"Picnics were a different matter," Ralph remembers. "We went on several every summer. And they were always in the canyons, usually up Teton Canyon, but sometimes Darby Canyon or up Jackson Pass, or Piney Pass. And every time we'd go anywhere, Dad would sing. He sang in English. After we'd get bored with that, he'd sing the same song in German. Then when we got bored with that he'd switch to "Diana Won't You Blow," or "Where Oh Where Has My Little Dog Gone." And then he had his hiking songs such as "The Happy Wanderer".23
          Ralph continues, "On another occasion Dad was down working on the combine, again with a herd of little children following him, when a bear came around. Dad had his gun in the granary and took all us kids, got his gun, and locked us in. This really frightened us and we started crying our eyes out. We thought we were going to get eaten. He shot the bear then let us out. Dad didn't throw the bear away either, faithful to his frugality, Mom made soap with the bear fat and a rug was made from the skin. Milo Dalley got the meat.23
          "Dad's only life-long hobby was photography.8 Having no money, he built his own photographic enlarger from an old hair dryer his sister, Isabel, had given him. And this characterized his life in many ways. He was a study in resourcefulness for making due with what his own creative genius produced.23 A little later he built himself a little darkroom upstairs. Everywhere we went, Dad had his camera. When we went over Jackson Pass he always had to stop and take pictures of the Jackson Valley. Mom teamed up with dad and had him take photos of subjects for portrait artwork.8
          "Dad loved being a farmer. He joyed in hard work, and delighted in tilling the soil. He taught his sons and daughters to work very hard. In helping us to learn life's lessons, Dad gave each of his us a calf and let us raise it.8
          "Dad loved his cows. Before we had the barn, Dad carried his little stool and his bucket out into the yard where the cows were chewing their cuds in the shade. Dad gently walked up to them, sat down, and milked them right there. And standing out in the open like that they didn't move an inch. They loved him, I guess. He always told us, 'Don't holler at my cows, and don't whip them.'23
          "Dad always put our hay up loose out in the field. I think he got satisfaction out of doing it the old fashioned way. In the winter, Dad put a hay rack on his bob sleigh, hooked up the horses and headed out through the deep snow to his stack. Then we all worked, throwing hay from the stack onto the wagon. Before leaving for home, Dad built us little tunnels in the hay. We all got in there and played during the long ride home.23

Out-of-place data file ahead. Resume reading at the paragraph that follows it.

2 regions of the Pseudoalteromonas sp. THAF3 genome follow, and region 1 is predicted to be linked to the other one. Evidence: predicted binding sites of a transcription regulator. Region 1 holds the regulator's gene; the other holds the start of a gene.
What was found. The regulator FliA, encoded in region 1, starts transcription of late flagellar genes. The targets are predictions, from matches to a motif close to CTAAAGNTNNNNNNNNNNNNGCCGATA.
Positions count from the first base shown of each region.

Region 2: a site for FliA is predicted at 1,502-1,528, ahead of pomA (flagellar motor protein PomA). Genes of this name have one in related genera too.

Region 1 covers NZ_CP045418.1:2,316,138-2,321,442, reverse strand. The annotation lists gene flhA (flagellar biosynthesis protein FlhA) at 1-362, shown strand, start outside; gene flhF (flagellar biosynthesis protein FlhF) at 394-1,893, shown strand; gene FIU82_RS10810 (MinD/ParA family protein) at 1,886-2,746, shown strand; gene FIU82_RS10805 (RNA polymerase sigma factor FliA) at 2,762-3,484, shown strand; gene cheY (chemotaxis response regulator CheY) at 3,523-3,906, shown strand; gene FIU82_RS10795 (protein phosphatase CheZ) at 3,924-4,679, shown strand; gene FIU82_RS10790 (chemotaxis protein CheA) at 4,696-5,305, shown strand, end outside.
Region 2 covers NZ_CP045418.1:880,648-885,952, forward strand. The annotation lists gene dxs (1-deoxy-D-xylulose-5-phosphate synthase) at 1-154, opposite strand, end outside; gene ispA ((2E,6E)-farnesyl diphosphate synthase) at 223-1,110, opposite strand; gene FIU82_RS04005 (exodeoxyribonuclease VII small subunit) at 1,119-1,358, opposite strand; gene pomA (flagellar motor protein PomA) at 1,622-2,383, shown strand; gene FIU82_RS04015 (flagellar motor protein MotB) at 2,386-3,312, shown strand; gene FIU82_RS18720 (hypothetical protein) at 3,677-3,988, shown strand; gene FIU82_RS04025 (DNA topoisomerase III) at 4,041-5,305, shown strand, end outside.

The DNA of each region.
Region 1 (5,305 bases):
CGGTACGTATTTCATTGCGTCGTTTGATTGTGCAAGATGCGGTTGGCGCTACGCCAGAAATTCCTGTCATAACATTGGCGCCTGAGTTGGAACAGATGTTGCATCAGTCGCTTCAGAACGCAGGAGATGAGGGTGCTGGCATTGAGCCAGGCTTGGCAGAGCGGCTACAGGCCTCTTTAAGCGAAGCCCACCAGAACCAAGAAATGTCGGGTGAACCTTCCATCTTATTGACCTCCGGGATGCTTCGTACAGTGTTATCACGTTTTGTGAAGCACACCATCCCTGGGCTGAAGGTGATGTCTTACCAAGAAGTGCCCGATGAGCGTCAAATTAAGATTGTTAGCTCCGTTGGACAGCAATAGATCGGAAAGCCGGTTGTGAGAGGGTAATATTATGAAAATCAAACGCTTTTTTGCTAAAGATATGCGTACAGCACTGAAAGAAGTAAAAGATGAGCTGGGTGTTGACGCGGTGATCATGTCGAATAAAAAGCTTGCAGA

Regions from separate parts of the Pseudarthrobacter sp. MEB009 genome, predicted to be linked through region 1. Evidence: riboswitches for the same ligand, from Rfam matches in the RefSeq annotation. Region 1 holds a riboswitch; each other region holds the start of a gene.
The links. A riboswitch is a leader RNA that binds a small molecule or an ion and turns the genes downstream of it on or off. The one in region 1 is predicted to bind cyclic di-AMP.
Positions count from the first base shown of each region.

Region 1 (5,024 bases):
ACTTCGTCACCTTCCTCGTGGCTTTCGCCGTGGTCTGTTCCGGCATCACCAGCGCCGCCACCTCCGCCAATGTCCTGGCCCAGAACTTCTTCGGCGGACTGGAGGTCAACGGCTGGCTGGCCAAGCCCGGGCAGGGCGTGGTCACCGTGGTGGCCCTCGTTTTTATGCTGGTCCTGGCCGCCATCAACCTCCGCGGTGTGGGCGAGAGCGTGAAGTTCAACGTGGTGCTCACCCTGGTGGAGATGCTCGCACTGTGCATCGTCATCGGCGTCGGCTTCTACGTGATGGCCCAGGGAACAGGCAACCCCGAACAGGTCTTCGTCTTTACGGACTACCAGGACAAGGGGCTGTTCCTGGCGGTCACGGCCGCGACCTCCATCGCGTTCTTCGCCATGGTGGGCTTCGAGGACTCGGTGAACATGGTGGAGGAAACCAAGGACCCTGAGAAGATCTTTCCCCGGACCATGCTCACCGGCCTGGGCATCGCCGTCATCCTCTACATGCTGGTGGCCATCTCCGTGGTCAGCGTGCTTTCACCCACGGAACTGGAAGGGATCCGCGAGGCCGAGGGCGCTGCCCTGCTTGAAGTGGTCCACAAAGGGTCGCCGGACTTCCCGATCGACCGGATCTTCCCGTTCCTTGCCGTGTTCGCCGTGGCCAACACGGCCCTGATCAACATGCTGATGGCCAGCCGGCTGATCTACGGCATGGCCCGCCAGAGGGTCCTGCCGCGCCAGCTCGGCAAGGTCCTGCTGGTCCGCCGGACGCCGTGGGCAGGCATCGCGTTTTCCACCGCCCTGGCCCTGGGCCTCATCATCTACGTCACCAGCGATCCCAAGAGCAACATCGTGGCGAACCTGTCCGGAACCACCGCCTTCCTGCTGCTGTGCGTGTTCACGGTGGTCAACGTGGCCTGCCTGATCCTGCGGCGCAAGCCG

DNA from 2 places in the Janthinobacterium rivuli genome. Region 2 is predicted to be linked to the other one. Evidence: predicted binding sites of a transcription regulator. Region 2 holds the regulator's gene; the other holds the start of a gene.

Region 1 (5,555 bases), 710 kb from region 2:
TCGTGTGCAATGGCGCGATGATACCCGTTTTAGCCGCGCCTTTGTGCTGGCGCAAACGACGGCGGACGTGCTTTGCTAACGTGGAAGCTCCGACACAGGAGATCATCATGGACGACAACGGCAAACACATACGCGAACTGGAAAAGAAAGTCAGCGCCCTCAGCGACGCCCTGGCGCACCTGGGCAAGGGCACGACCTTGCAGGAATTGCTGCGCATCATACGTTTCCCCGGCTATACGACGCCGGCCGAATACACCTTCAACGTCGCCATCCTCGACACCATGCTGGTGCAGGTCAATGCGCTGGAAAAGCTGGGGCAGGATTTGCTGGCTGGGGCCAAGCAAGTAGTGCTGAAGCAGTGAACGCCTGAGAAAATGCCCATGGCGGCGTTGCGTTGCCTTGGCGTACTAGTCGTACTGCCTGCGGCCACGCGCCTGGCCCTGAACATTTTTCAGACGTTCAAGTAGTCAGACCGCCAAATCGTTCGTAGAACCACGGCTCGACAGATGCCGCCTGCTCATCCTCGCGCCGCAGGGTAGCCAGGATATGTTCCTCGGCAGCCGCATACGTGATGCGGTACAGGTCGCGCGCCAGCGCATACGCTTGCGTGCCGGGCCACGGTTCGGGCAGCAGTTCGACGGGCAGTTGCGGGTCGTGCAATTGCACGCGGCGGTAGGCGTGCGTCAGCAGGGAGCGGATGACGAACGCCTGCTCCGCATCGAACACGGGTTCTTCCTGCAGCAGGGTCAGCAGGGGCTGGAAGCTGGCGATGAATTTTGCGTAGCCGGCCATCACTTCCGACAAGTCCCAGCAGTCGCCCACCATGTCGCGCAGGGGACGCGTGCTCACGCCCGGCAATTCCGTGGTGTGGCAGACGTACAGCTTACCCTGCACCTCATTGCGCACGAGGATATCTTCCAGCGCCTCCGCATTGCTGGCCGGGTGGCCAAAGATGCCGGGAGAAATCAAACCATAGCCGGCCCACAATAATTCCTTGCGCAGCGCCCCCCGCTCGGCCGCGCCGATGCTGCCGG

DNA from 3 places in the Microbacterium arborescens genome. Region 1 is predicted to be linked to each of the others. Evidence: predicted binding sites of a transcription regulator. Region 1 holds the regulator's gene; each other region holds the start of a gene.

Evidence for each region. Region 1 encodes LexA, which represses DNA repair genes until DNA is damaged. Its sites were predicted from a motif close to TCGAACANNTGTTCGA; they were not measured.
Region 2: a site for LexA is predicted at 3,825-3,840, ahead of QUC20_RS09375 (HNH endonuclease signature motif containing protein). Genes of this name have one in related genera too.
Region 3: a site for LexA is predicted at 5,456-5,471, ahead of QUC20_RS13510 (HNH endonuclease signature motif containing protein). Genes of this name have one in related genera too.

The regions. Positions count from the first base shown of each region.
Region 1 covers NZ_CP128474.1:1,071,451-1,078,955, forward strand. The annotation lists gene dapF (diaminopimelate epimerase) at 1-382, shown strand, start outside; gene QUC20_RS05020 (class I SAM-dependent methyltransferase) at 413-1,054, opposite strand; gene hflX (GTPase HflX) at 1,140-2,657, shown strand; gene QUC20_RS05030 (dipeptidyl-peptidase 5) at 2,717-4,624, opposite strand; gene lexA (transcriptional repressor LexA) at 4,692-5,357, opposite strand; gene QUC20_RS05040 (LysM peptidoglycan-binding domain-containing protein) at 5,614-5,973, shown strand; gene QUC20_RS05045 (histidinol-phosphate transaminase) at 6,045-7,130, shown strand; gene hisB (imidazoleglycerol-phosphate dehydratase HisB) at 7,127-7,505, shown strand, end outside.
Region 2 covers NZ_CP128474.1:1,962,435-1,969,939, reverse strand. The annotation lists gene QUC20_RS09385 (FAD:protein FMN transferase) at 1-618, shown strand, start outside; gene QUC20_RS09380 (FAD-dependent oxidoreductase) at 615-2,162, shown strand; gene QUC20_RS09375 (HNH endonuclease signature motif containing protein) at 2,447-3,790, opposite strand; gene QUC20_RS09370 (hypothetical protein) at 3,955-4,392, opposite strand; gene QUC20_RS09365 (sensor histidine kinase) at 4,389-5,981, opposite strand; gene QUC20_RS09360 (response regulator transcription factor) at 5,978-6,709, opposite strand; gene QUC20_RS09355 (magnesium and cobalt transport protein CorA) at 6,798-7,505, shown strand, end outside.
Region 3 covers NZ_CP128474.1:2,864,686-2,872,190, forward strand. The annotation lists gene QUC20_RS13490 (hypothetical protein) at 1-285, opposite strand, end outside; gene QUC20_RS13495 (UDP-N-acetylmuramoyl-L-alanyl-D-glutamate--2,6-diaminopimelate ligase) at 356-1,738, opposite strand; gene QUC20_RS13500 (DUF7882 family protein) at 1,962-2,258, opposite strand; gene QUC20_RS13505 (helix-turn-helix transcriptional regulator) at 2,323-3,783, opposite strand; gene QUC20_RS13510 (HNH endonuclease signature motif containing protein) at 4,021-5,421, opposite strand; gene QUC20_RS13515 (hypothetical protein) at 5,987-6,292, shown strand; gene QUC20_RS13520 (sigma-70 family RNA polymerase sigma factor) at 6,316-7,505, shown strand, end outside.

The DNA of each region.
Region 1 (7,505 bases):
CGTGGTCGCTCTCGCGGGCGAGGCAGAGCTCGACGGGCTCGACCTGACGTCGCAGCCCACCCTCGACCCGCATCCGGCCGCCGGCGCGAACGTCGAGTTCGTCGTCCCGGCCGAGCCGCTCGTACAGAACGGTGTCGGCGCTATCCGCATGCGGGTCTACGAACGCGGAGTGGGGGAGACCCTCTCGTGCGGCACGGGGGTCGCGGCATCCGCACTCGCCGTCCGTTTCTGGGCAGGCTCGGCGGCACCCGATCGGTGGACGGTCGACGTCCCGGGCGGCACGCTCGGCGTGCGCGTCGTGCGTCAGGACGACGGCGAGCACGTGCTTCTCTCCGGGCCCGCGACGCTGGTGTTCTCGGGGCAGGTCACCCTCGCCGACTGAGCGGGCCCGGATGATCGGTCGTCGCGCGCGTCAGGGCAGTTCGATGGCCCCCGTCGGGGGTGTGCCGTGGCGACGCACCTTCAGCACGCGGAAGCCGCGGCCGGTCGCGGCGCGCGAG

"One day as we were bringing the hay home, I held a pitch fork off the back and dragged it on the road. Dad couldn't hear it because he was on the other end driving, but the horses could. The horses started trotting, then they started galloping, then they were in a dead run. Dad wasn't trying to get them to go and couldn't figure out what was happening. Finally he looked around and saw what I was doing and he said, 'Now quit doing that, you'll run these horses to death.23
          "Dad was so fair and caring about us children," Ralph explained, "Several years later I was away working for a man. We had agreed on a certain salary. After the Summer, when it came time to pay, the guy came and talked to Dad. 'I just can't afford that much money,' He said. 'I know we agreed on it, I know I owe that much to your son, but I just can't afford it.' Dad said, 'How much can you afford?' The guy paid me that, and Dad made up the difference.23
          "He was always helpful and willing to drop what he was doing and go help someone who needed it. For many years he and his old green John Deere tractor was the wrecker for anyone running into a snow drift within a mile of the house. People came to the house, and he'd quickly go and pull them back on the road.23
          "His mode of teaching was by example," Ralph concludes, "He was just himself and let you watch. One of the most valuable things he taught any of us kids was how to work. And we never got preached to. But if we asked for advice, he would give it to us. He let us learn by our mistakes and tried to let us go and learn."23